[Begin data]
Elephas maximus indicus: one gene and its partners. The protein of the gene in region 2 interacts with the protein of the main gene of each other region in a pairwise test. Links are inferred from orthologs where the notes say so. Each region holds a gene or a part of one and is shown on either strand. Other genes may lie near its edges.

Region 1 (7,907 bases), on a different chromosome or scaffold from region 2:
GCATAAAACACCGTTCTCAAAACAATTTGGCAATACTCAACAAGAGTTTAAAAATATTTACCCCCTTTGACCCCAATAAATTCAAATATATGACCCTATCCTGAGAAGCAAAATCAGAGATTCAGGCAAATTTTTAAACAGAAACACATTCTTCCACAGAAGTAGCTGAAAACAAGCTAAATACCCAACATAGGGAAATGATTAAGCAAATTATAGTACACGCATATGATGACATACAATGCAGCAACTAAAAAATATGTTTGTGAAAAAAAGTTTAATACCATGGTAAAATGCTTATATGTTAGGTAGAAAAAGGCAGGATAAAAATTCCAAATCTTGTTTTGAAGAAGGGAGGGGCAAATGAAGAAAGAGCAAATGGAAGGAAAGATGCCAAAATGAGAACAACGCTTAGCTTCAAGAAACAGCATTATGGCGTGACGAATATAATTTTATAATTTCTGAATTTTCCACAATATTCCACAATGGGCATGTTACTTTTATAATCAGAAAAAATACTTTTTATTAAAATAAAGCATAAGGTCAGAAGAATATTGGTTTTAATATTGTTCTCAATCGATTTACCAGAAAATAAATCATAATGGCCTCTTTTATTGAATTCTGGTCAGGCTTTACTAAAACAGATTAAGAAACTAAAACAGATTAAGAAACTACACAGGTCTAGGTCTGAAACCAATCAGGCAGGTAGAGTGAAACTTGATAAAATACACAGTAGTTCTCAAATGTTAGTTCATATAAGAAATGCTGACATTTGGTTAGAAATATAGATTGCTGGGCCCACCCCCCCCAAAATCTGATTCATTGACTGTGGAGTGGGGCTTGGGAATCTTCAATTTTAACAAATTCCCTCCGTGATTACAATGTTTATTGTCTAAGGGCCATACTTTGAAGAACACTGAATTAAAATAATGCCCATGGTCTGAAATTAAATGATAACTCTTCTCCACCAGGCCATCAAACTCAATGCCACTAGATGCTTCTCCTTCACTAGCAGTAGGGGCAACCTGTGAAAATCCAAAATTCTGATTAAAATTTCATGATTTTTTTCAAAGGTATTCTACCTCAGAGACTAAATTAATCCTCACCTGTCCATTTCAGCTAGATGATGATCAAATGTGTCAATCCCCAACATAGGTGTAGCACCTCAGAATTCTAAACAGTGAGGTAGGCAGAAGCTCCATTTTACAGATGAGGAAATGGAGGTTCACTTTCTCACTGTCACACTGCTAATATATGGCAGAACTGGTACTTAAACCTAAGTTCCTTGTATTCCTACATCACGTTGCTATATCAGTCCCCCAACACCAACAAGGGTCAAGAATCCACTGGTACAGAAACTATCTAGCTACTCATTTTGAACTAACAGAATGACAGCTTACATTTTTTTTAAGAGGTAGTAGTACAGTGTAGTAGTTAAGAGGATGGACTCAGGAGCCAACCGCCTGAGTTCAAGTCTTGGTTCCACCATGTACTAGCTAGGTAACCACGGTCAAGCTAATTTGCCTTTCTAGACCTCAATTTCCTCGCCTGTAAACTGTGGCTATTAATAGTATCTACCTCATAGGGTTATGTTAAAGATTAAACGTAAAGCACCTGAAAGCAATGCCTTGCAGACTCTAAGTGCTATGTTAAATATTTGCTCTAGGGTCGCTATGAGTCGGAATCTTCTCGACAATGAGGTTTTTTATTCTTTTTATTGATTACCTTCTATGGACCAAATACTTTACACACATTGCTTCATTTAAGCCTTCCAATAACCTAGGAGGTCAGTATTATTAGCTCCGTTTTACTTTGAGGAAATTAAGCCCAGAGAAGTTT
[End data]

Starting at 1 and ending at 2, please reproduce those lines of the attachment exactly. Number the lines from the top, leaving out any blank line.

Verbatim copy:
Elephas maximus indicus: one gene and its partners. The protein of the gene in region 2 interacts with the protein of the main gene of each other region in a pairwise test. Links are inferred from orthologs where the notes say so. Each region holds a gene or a part of one and is shown on either strand. Other genes may lie near its edges.

Region 1 (7,907 bases), on a different chromosome or scaffold from region 2: